Differential Diagnosis, AD Vs Cerebrovascular Disease:

A discriminant analysis was conducted using minicolumn widths from five brain regions: PFC, HG, PT, PHG, and Fusi to compare controls, CVD and AD. The resulting map with predictive group centroids and territories is shown in FIG. 7.

The analysis correctly classified 75% of the original group cases. PFC, Fusi, and PHG significantly differed between the groups (p<0.05 each). Function 1 had a canonical correlation of 0.61, with Wilks' Lambda 0.46, p<0.01, and Function 2 had a canonical correlation of 0.53, with Wilks' Lambda 0.72, p<0.01. A leave-one-out cross-validation analysis found just over 65% of cases correctly classified.

This model is interesting although it resulted in some overlap between controls and each of the other diagnoses. The graphical analysis demonstrates that group separation is promising, perhaps with the addition of further brain region data. In addition, the control territory lying between AD and CVD indicates that the CVD data is not a mildly affected intermediate between AD and controls but has a different pattern of change from the other two groups.

Most interesting of all is that the AD and CVD groups are almost entirely separated. This is particularly important for differential diagnosis. Most of the inaccuracy in the model is due to overlap with controls. However, if the clinical decision of interest concerns the differential diagnosis of AD and CVD then a follow on discriminant analysis looking at just these two groups is highly informative—such an analysis was found to correctly classify 97% of the two diagnostic groups. The canonical correlation was 0.87, Wilks' Lambda 0.24, p<0.001 (Box's M was acceptable with a p-value >0.01) A leave-one-out cross-validation analysis found remarkably high predictive accuracy with just over 93% of cases correctly classified. The only case mis-classified was a single AD case that was predicted to be CVD, leaving 100% correct classification of CVD cases. This model has enormous potential for further application in imaging studies.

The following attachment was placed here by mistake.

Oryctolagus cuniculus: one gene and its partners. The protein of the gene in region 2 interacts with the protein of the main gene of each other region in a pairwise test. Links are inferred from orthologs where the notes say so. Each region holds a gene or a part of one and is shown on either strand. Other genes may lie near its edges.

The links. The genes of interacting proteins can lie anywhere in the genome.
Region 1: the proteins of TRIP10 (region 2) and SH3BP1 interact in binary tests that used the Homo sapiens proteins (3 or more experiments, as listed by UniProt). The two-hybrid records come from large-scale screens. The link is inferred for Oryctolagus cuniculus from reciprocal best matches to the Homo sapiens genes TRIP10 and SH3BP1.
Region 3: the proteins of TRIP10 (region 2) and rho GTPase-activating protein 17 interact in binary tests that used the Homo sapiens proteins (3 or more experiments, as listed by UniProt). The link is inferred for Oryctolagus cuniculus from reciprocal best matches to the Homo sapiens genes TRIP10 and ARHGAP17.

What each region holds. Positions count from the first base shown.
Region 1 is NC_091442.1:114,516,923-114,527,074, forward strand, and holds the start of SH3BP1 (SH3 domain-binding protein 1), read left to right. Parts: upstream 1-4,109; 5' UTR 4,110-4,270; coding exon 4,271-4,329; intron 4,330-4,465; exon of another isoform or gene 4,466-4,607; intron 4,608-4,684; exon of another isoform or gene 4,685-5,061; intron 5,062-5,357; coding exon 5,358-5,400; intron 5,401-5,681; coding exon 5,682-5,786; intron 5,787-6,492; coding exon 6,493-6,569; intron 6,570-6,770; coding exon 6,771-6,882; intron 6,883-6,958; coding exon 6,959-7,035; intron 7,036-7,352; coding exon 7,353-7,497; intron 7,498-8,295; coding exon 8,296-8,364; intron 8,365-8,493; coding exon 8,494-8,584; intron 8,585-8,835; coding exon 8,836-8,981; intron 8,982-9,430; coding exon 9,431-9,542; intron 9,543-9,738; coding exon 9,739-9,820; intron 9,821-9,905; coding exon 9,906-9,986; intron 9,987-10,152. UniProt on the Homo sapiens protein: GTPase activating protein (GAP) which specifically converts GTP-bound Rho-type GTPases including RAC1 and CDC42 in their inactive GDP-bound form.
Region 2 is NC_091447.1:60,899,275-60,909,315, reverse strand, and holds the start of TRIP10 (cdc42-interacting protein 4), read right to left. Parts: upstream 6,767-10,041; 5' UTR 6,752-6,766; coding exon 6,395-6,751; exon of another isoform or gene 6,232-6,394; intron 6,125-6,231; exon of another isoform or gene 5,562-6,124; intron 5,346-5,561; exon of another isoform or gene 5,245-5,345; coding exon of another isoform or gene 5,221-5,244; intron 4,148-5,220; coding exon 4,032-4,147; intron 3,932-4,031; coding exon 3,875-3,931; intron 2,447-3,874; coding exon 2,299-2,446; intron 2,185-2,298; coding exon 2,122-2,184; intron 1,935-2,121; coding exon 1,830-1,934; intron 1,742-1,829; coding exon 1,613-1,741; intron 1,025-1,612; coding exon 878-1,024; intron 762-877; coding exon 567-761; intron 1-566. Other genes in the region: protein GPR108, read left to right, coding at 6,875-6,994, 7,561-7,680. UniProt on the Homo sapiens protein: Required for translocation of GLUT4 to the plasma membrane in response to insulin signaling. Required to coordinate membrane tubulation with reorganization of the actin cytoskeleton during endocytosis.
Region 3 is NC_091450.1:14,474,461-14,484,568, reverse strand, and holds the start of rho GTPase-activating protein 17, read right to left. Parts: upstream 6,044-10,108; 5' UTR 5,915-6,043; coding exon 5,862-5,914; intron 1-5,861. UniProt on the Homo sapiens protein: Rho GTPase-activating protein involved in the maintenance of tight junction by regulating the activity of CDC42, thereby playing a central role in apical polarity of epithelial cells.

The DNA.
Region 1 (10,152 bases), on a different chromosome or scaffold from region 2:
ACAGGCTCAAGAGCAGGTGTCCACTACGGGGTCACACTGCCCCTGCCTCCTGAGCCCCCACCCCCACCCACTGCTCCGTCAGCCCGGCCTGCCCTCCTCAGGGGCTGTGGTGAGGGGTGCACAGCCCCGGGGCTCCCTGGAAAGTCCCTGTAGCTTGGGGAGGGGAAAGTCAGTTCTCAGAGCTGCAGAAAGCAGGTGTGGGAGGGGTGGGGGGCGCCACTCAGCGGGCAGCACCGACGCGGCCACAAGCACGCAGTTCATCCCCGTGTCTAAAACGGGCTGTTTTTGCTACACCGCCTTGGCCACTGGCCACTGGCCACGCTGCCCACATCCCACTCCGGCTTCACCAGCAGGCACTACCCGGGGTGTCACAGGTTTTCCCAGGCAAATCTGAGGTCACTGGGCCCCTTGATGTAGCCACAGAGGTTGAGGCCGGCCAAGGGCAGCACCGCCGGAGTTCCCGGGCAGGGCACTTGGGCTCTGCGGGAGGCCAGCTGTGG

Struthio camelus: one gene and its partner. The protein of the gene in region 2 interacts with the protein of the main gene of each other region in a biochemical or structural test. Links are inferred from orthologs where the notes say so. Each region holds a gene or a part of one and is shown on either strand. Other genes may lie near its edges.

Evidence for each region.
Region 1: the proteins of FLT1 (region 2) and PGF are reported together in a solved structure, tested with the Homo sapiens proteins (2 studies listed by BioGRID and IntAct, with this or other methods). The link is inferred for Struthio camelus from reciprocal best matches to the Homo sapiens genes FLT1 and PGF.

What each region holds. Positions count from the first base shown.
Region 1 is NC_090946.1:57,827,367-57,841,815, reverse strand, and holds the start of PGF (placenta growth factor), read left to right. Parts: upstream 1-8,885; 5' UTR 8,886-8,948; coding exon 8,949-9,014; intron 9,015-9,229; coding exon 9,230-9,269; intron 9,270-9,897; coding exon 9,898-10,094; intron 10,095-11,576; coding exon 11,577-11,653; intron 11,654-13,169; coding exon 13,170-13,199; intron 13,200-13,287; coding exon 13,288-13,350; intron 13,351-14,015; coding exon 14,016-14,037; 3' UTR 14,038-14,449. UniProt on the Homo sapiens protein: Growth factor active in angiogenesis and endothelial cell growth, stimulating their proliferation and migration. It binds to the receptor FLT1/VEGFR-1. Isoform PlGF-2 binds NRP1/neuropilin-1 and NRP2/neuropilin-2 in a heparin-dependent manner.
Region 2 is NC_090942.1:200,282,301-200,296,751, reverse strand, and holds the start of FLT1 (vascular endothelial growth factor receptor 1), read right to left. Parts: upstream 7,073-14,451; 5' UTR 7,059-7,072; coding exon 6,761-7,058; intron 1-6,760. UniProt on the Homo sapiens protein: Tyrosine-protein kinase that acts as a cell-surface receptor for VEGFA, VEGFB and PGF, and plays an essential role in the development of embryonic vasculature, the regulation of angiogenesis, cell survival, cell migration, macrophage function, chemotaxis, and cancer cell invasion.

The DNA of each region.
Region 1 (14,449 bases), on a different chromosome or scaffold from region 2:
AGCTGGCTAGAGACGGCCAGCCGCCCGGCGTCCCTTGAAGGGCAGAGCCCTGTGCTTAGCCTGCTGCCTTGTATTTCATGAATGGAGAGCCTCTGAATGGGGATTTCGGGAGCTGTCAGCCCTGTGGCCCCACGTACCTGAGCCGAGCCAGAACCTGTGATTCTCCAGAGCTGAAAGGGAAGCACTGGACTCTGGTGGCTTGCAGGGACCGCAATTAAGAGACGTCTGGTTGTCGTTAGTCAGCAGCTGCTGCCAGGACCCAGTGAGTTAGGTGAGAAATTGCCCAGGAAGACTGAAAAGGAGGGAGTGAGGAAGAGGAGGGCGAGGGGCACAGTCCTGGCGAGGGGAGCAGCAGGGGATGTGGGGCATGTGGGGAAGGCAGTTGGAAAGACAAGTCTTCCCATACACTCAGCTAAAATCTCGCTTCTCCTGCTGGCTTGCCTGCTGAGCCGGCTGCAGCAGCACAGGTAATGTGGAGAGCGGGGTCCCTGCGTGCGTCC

Early Detection (MCI):

A discriminant analysis comparing normally aged controls with mildly cognitively impaired cases (MCI) was conducted to estimate the potential for early detection before the diagnosis of dementia. Using the five brain regions mentioned above the analysis generated a model that correctly classified 72% of the original grouped cases. The leave-one-out cross validation test indicated correct classification of 64%.

Classifying Frontotemporal Dementia:

A discriminant analysis of data from all regions resulted in the inclusion of too few members of the FTD group to be meaningful and such an analysis became dominated by the AD and CVD data. However, it may be noted that the remaining cases of FTD were classified as CVD suggesting potential separation from AD diagnosis which would be of great interest to assist clinical practice as, currently, differential diagnosis of FTD from AD is very challenging. Therefore a discriminant analysis was focused on the most meaningful clinical contrast—the contrast between FTD and AD—using the three brain regions that were available for the majority of these cases: PFC, HG, and PT. This analysis found that 71% of the original group cases were correctly classified with leave-one-out cross validation correctly classifying 68% of cases.